Comcast Beats Earnings Expectations, Wins Record Internet Customers for Quarter

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Comcast Thursday reported second-quarter results that beat analysts’ expectations, both at the top and bottom. The company also posted a record new broadband subscriber base for the quarter.

Shares closed slightly.

Here’s what Comcast reported compared to Wall Street’s expectations:

  • Adjusted earnings per share: 84 cents vs. 67 cents expected in a Refinitiv survey of analysts
  • Gain: $28.55 billion vs. $27.18 billion in the Refinitiv survey
  • Customers with fast internet: 354,000 net additions vs. 270,000 net additions expected in a StreetAccount survey

Comcast said net gains for high-speed Internet customers were the highest ever for a second-quarter performance. The company also had its best second quarter for total customer relationships, with an additional 294,000.

“It was a great quarter,” CEO Brian Roberts said on CNBC’s “TechCheck.” He noted that broadband was the “star” business segment in the second quarter.

The company said NBCUniversal’s streaming service, Peacock, has 54 million signups this week and more than 20 million monthly active accounts. Comcast, which makes no distinction between free and paid users, reported 42 million signups in the US in the first quarter of this year.

NBC chief Jeff Shell said in a conversation with investors that the direct-to-consumer service is still in the early stages of its content rollout. He believes Peacock can achieve sufficient scale without changing course, which would likely make mergers and acquisitions unnecessary.

“What we think we can do is look for ways to grow organically, what we’ve done this quarter, we’ve done all year, and also if there are any partnerships that can accelerate streaming, especially internationally,” said Roberts. to CNBC.

Comcast’s cable revenue was $16 billion, up 10.9% from a year ago. NBCUniversal also saw revenue for the quarter increase 39.2% from a year ago to $8 billion.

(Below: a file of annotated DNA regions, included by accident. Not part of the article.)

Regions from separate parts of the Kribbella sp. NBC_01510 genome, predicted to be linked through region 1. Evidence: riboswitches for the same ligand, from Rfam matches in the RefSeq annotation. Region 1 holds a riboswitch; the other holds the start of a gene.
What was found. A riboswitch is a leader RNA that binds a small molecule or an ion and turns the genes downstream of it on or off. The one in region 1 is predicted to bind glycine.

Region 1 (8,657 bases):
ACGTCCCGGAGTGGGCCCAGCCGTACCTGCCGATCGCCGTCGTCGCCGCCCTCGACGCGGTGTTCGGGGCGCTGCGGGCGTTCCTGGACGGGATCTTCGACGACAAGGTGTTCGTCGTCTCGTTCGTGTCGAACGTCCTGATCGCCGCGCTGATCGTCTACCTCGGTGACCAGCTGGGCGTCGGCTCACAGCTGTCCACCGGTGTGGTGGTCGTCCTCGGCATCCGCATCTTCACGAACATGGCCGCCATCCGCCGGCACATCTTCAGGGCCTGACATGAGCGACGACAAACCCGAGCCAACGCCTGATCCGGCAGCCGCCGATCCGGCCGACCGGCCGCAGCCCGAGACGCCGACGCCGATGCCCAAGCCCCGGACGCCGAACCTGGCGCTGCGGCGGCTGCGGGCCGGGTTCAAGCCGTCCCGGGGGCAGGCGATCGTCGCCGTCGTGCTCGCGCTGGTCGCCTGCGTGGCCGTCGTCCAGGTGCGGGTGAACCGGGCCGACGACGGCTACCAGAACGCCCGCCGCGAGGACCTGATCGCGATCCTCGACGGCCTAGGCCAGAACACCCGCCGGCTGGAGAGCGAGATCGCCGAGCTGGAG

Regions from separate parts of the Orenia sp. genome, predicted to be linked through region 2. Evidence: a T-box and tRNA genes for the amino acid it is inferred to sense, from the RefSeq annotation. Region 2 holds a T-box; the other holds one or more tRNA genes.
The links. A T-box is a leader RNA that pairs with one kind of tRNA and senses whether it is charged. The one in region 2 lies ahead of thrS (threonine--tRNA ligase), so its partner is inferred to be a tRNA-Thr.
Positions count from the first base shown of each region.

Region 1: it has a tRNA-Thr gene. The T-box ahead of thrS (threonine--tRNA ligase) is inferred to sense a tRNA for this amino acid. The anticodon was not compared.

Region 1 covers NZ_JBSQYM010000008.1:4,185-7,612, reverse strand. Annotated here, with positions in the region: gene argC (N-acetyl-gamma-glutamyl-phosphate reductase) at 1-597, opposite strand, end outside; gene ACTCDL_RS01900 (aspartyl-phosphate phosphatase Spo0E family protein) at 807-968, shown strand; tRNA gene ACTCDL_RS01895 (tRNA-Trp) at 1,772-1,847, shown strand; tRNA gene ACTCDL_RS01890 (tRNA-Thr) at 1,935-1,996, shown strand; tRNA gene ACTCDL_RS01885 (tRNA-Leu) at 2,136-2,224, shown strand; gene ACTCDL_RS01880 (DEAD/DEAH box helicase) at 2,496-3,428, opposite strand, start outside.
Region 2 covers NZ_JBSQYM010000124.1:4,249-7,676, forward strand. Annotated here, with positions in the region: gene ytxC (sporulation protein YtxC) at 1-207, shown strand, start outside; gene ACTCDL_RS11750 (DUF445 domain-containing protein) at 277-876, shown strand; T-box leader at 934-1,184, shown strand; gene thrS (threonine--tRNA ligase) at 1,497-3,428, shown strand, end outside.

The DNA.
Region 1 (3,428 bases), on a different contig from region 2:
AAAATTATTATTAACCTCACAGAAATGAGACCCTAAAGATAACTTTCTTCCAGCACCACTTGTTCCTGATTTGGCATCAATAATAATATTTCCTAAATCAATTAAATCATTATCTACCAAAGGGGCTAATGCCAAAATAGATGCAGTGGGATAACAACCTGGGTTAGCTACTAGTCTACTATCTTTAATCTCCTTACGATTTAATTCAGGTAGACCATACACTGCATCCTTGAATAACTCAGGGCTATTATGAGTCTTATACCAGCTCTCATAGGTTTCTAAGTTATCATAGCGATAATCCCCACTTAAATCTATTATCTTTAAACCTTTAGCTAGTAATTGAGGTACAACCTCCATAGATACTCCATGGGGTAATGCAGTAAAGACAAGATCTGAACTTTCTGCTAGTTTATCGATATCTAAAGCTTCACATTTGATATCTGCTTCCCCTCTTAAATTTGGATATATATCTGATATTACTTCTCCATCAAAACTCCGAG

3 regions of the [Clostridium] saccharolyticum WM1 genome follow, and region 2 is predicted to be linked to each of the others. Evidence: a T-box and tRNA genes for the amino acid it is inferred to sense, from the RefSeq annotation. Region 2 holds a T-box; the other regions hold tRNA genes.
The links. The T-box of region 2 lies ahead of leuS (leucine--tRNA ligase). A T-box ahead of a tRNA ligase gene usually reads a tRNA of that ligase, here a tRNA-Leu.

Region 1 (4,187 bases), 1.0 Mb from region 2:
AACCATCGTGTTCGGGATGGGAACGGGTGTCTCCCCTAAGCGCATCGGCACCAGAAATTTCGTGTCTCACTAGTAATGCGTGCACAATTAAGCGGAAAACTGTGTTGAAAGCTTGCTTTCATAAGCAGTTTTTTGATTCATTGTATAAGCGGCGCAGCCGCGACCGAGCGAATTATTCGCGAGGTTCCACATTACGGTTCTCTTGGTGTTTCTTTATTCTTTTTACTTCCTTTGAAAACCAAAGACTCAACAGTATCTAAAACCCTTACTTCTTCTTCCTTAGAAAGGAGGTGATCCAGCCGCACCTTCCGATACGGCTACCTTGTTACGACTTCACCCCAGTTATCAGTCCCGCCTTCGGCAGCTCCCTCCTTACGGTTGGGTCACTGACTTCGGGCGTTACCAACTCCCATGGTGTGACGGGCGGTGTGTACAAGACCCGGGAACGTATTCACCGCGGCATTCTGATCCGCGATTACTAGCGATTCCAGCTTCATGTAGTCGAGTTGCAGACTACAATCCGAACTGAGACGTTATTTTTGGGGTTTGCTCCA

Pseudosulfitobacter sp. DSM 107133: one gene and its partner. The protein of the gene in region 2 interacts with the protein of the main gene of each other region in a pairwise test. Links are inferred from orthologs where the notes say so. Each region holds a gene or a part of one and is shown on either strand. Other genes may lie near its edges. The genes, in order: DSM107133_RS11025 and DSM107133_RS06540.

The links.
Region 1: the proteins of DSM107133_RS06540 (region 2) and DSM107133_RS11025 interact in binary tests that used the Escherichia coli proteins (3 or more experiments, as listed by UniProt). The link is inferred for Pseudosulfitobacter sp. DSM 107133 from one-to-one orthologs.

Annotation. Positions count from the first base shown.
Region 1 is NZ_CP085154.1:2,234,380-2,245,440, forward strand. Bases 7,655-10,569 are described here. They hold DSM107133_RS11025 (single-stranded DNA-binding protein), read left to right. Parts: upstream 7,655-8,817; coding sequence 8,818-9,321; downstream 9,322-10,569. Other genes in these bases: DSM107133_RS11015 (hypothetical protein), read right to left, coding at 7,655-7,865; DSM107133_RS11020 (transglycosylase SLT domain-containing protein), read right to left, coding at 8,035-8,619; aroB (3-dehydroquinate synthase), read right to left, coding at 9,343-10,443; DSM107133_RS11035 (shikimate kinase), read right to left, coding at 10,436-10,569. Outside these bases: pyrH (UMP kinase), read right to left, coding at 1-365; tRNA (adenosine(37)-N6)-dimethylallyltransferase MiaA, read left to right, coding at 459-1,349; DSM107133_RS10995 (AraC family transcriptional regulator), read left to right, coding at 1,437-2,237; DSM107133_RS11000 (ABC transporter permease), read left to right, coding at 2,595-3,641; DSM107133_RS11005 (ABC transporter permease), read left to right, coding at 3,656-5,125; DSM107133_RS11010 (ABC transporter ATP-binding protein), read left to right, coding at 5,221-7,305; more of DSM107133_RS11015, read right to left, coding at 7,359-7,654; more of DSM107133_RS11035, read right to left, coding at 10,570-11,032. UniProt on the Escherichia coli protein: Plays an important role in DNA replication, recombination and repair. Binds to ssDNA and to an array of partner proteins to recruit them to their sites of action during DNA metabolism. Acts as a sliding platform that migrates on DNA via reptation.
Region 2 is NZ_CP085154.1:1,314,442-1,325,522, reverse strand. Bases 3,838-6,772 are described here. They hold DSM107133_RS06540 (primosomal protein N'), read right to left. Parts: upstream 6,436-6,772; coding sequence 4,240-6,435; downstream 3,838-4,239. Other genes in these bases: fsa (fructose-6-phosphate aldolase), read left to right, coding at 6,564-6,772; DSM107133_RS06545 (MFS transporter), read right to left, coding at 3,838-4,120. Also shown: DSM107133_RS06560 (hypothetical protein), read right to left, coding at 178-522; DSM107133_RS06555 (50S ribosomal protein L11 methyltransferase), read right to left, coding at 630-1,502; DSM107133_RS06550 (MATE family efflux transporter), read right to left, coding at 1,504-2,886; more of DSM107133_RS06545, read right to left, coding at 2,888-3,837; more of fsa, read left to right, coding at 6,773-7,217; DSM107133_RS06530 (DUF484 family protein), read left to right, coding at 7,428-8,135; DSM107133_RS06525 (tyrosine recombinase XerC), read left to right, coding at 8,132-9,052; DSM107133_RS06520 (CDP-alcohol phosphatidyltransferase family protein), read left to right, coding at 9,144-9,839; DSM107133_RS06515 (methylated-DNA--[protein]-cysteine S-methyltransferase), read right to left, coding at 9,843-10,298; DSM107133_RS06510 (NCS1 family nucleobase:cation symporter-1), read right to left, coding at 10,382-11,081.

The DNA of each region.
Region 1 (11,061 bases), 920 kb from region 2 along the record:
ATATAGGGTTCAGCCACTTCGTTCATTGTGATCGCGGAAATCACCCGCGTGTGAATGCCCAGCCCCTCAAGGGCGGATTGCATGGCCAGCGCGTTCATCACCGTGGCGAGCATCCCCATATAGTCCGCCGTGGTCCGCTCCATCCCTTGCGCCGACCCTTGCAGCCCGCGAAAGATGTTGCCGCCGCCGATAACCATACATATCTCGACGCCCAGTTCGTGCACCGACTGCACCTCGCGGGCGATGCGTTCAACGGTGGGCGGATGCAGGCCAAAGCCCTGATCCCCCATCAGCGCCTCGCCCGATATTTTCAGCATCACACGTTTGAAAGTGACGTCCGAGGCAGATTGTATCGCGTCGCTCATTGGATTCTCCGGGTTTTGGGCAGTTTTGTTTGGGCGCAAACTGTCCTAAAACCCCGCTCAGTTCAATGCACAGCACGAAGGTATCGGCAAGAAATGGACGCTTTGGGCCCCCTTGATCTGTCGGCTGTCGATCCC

NBCUniversal’s entertainment segments were hampered by the pandemic, which curtailed movie theater operations and some theme parks. But a partial resumption had a positive effect on revenues.

Studios’ sales showed signs of recovery, with sales reaching $2.2 billion. That is 8.4% more than last year. Comcast said its studio production operations have returned to pre-pandemic levels. It was also boosted in the quarter with the “Fast 9” movie premiere, which has grossed $600 million at the box office worldwide to date.

Theme park revenue came in at $1.1 billion, just over a year ago when parks were largely closed due to the pandemic. Locations in Singapore, Japan, California and Florida have reopened with some capacity, with a new park opening in Beijing later this year.

“We remain incredibly optimistic about our theme parks,” Roberts said earlier this morning during the company’s earnings call.

Sales of the Europe-based Sky division increased by 14.9%, but customer relationships fell by 248,000 to 23.2 million. The company attributed the decline to cancellations after the end of the football season.

Here’s how Comcast’s divisions fared this quarter compared to a year earlier:

  • Cable communications accounted for $16 billion, up 10.9%
  • Media brought in $5.1 billion, up 25.7%
  • Theme parks were worth $1.1 billion and won $958 million
  • Studios reported $2.2 billion, up 8.4%

Disclosure: Comcast owns NBCUniversal, the parent company of CNBC.

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